Some months before he began filming "Twilight," the movie that would ignite his career, Robert Pattinson shot a low-budget art-house film in Spain called
The movie, directed by Paul Morrison, has an interesting subject: the 1922 meeting of three soon-to-be-renowned Spanish artists — filmmaker Luis Buñuel, painter Salvador Dalí and the poet and playwright Federico García Lorca — at the Residencia de Estudiantes, a Madrid arts institute. García Lorca is played by the Spanish TV actor Javier Beltrán, who somewhat resembles the young writer. Buñuel is portrayed by an Englishman, Matthew McNulty ("Control"), who looks nothing at all like the great director. And Pattinson has been cast, disastrously, as Dalí.
Actually, it's hard to imagine who could play this outlandish character — a man who appeared to believe that life itself was too small to contain him. In Pattinson's attempted impersonation, we see the pampered young Dalí arriving at the Residencia in a hugely ridiculous frilly shirt and jaw-length bowl-cut hair. Tottering out of his grand car into a bustle of fellow students, he looks like a marionette with a few strings missing, or a rag doll in need of repair. He seems trapped and terrified. But since social reticence is not a quality we associate with the overbearingly outré Dalí, we soon begin to wonder if it isn't the actor himself who feels desperately out of place in this strange film.
The picture's focus is on the relationship between García Lorca, a closeted and tormented homosexual, and the flamboyantly odd painter, whose sexual inclinations are anybody's guess. (He claimed to be exclusively heterosexual.) Dalí knew the poet was in love with him, but always insisted that on the two occasions when García Lorca came on to him sexually, he turned him down. The movie would have it otherwise. (After a while, we wish that we could, too.)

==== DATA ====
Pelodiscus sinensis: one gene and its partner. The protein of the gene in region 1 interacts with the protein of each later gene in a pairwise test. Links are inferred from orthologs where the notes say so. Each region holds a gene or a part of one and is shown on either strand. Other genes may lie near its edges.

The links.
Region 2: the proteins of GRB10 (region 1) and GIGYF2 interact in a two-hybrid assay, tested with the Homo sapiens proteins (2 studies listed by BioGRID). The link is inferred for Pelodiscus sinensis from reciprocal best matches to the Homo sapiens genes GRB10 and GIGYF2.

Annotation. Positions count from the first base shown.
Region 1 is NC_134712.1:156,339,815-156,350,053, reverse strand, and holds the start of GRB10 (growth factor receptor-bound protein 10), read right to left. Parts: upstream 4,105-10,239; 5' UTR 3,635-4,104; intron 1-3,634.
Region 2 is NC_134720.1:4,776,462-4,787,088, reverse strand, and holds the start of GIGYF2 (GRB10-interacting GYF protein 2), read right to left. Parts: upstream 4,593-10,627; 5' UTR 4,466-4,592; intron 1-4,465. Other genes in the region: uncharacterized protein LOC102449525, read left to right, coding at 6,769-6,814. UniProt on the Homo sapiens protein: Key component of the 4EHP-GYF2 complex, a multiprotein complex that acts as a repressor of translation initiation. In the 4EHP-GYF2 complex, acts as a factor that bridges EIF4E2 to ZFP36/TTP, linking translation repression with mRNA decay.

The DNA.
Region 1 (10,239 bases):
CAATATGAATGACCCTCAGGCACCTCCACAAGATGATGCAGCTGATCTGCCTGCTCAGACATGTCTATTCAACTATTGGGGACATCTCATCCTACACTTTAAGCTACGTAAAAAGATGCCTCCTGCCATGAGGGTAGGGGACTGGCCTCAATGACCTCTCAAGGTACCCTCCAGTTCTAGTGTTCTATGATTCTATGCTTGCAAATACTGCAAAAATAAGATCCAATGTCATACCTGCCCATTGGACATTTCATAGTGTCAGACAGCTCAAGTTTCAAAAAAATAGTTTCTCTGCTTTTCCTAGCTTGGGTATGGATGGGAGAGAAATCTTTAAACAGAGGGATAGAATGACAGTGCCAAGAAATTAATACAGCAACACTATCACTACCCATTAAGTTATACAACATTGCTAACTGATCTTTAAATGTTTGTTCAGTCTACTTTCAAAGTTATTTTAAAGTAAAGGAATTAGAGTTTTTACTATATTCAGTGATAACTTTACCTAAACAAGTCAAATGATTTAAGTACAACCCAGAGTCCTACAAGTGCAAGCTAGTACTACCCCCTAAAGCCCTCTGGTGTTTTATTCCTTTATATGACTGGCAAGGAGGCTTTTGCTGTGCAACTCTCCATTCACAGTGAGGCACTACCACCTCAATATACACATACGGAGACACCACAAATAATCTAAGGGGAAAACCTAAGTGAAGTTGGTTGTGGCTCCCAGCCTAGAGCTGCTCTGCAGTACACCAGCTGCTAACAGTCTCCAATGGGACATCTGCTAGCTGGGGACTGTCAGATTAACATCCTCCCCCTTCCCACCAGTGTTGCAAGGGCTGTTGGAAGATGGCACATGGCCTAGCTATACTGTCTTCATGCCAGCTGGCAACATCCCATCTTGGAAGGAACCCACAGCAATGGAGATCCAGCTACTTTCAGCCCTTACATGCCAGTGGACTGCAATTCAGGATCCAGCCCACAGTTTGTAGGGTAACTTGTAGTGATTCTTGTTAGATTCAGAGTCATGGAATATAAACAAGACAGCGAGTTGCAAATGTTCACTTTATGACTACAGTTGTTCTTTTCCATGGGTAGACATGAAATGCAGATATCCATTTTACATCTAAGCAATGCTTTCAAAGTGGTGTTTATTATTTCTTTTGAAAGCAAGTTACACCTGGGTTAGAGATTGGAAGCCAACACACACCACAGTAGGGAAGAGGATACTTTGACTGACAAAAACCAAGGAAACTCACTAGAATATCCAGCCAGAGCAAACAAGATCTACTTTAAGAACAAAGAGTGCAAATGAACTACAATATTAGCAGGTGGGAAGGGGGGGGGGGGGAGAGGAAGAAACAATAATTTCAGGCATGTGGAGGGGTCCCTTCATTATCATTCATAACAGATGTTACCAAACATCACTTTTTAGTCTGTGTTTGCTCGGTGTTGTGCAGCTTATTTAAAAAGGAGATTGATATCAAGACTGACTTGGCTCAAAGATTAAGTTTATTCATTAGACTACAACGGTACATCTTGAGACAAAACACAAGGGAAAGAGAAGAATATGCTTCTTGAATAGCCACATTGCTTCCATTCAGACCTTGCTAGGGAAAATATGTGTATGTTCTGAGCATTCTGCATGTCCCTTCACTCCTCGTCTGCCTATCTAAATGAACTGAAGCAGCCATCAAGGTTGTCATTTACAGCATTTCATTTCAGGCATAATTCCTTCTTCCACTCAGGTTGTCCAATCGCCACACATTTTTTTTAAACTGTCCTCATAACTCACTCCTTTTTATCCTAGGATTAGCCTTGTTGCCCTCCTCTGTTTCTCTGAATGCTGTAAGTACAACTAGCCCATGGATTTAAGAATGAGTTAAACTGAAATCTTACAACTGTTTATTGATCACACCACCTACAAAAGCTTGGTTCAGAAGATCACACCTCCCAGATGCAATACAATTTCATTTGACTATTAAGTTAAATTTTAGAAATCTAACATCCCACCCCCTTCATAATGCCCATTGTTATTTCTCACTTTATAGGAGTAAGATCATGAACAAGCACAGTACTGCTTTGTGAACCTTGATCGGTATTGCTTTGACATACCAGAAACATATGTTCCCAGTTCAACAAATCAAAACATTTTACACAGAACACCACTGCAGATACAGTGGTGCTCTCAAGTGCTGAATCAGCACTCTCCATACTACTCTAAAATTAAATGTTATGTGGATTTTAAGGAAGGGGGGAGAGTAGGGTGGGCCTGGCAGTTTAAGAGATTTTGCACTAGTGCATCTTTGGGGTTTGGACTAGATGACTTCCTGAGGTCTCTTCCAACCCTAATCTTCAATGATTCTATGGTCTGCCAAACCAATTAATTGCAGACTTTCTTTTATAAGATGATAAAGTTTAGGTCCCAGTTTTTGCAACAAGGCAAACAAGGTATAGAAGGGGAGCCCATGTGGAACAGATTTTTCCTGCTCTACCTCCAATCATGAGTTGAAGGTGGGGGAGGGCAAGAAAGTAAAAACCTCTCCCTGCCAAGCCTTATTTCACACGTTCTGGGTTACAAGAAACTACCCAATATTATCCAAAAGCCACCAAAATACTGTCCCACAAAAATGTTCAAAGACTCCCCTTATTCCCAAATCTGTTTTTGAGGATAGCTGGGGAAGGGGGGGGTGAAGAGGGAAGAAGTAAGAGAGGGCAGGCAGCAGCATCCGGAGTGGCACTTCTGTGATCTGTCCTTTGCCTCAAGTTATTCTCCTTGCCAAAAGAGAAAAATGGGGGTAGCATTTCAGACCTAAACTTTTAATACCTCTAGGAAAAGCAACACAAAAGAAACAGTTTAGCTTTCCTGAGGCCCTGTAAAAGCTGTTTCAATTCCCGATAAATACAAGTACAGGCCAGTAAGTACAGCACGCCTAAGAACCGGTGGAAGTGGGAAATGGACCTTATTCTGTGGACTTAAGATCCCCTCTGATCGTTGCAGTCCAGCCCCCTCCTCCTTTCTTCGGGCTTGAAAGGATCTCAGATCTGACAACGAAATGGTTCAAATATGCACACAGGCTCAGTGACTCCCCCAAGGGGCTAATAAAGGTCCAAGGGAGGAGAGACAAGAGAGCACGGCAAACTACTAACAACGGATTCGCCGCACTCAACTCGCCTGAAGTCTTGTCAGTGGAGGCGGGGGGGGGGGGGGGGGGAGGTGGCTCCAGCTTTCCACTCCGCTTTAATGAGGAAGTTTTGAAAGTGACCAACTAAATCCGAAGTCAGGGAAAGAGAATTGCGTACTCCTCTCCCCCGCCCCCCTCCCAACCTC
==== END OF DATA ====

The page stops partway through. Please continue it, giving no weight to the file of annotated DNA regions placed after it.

There are some truly shameless scenes here. We see García Lorca shooting lovelorn glances at Dalí, then scurrying off in a fit of guilt to confide to a plaster Madonna that "I have had impure thoughts." We see the boys recumbent on a beach, Dalí with his head propped on his friend's thigh as García Lorca reads his poetry aloud. There's an artsy nude moonlight swim that with only the tiniest of adjustments could be converted into a cologne commercial. And there's a spectacularly lurid interlude in which García Lorca, desperate to demonstrate an acceptable manliness, has sex with a woman on a bed while Dalí watches (possibly masturbating, not sure) from a dark corner of the room.
For a movie that was shot on hi-def video, "Little Ashes" has surprisingly warm tones; and the costume design — all those dapper period two-tone shoes, argyle sweaters and creamy wool suits — is first-rate. But as soon as Pattinson steps forth with Dalí's famous up-twirled mustaches pasted to his face (they look like a pair of bent centipedes huddled on his upper lip), the picture — such as it's been up to that point — collapses. The actor is in a hopeless position. There's probably no way to deliver a line such as "I would like an enema"; but there's no reason anyone should be called on to say, "I'm going to Paris to see Luis — he's going to introduce me to Picasso and the Surrealists." There's barely a moment when you don't feel embarrassed for Pattinson. You want to call his agent to come rescue him from this film. Or maybe just call him a new agent altogether.
Don't miss Kurt Loder's review of "Star Trek," also new in theaters this week.
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